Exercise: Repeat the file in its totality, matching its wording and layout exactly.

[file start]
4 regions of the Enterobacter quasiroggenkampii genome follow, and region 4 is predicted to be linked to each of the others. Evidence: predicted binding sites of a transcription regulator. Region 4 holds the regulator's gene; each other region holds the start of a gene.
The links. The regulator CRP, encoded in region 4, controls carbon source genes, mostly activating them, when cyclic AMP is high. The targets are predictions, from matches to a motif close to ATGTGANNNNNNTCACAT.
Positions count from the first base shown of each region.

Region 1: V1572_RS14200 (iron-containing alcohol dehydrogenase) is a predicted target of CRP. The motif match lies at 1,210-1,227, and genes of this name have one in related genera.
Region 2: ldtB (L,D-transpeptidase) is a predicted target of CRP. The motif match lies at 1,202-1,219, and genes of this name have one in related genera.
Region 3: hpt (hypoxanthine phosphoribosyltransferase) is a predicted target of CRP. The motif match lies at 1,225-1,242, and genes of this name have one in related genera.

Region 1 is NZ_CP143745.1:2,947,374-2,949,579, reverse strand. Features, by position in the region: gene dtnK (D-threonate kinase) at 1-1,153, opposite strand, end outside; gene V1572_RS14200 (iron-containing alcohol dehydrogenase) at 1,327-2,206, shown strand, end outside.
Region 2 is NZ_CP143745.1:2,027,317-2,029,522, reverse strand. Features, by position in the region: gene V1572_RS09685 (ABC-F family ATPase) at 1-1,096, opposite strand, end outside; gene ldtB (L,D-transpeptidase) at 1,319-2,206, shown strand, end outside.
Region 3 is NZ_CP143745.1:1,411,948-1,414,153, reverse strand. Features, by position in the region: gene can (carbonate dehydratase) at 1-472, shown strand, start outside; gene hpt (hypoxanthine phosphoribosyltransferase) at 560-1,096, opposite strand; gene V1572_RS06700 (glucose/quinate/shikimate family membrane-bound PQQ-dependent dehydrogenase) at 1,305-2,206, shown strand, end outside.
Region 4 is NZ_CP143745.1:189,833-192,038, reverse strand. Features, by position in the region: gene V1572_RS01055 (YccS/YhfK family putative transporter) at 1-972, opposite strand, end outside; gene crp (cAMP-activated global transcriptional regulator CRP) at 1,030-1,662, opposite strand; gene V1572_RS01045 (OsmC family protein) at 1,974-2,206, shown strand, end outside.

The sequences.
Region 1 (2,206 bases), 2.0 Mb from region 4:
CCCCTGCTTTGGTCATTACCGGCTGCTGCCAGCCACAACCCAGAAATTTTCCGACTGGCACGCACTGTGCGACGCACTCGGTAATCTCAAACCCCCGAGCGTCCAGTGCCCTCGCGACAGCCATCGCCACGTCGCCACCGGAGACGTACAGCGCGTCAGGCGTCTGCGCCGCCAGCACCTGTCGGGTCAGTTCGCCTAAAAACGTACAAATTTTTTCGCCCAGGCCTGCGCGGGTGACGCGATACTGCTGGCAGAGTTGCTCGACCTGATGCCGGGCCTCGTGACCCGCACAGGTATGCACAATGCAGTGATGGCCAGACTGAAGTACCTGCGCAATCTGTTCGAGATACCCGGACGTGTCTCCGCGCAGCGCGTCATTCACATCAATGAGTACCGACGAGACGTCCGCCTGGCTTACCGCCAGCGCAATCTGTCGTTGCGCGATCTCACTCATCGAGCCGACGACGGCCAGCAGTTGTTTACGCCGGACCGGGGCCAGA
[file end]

4 regions of the Enterobacter quasiroggenkampii genome follow, and region 4 is predicted to be linked to each of the others. Evidence: predicted binding sites of a transcription regulator. Region 4 holds the regulator's gene; each other region holds the start of a gene.
The links. The regulator CRP, encoded in region 4, controls carbon source genes, mostly activating them, when cyclic AMP is high. The targets are predictions, from matches to a motif close to ATGTGANNNNNNTCACAT.
Positions count from the first base shown of each region.

Region 1: V1572_RS14200 (iron-containing alcohol dehydrogenase) is a predicted target of CRP. The motif match lies at 1,210-1,227, and genes of this name have one in related genera.
Region 2: ldtB (L,D-transpeptidase) is a predicted target of CRP. The motif match lies at 1,202-1,219, and genes of this name have one in related genera.
Region 3: hpt (hypoxanthine phosphoribosyltransferase) is a predicted target of CRP. The motif match lies at 1,225-1,242, and genes of this name have one in related genera.

Region 1 is NZ_CP143745.1:2,947,374-2,949,579, reverse strand. Features, by position in the region: gene dtnK (D-threonate kinase) at 1-1,153, opposite strand, end outside; gene V1572_RS14200 (iron-containing alcohol dehydrogenase) at 1,327-2,206, shown strand, end outside.
Region 2 is NZ_CP143745.1:2,027,317-2,029,522, reverse strand. Features, by position in the region: gene V1572_RS09685 (ABC-F family ATPase) at 1-1,096, opposite strand, end outside; gene ldtB (L,D-transpeptidase) at 1,319-2,206, shown strand, end outside.
Region 3 is NZ_CP143745.1:1,411,948-1,414,153, reverse strand. Features, by position in the region: gene can (carbonate dehydratase) at 1-472, shown strand, start outside; gene hpt (hypoxanthine phosphoribosyltransferase) at 560-1,096, opposite strand; gene V1572_RS06700 (glucose/quinate/shikimate family membrane-bound PQQ-dependent dehydrogenase) at 1,305-2,206, shown strand, end outside.
Region 4 is NZ_CP143745.1:189,833-192,038, reverse strand. Features, by position in the region: gene V1572_RS01055 (YccS/YhfK family putative transporter) at 1-972, opposite strand, end outside; gene crp (cAMP-activated global transcriptional regulator CRP) at 1,030-1,662, opposite strand; gene V1572_RS01045 (OsmC family protein) at 1,974-2,206, shown strand, end outside.

The sequences.
Region 1 (2,206 bases), 2.0 Mb from region 4:
CCCCTGCTTTGGTCATTACCGGCTGCTGCCAGCCACAACCCAGAAATTTTCCGACTGGCACGCACTGTGCGACGCACTCGGTAATCTCAAACCCCCGAGCGTCCAGTGCCCTCGCGACAGCCATCGCCACGTCGCCACCGGAGACGTACAGCGCGTCAGGCGTCTGCGCCGCCAGCACCTGTCGGGTCAGTTCGCCTAAAAACGTACAAATTTTTTCGCCCAGGCCTGCGCGGGTGACGCGATACTGCTGGCAGAGTTGCTCGACCTGATGCCGGGCCTCGTGACCCGCACAGGTATGCACAATGCAGTGATGGCCAGACTGAAGTACCTGCGCAATCTGTTCGAGATACCCGGACGTGTCTCCGCGCAGCGCGTCATTCACATCAATGAGTACCGACGAGACGTCCGCCTGGCTTACCGCCAGCGCAATCTGTCGTTGCGCGATCTCACTCATCGAGCCGACGACGGCCAGCAGTTGTTTACGCCGGACCGGGGCCAGA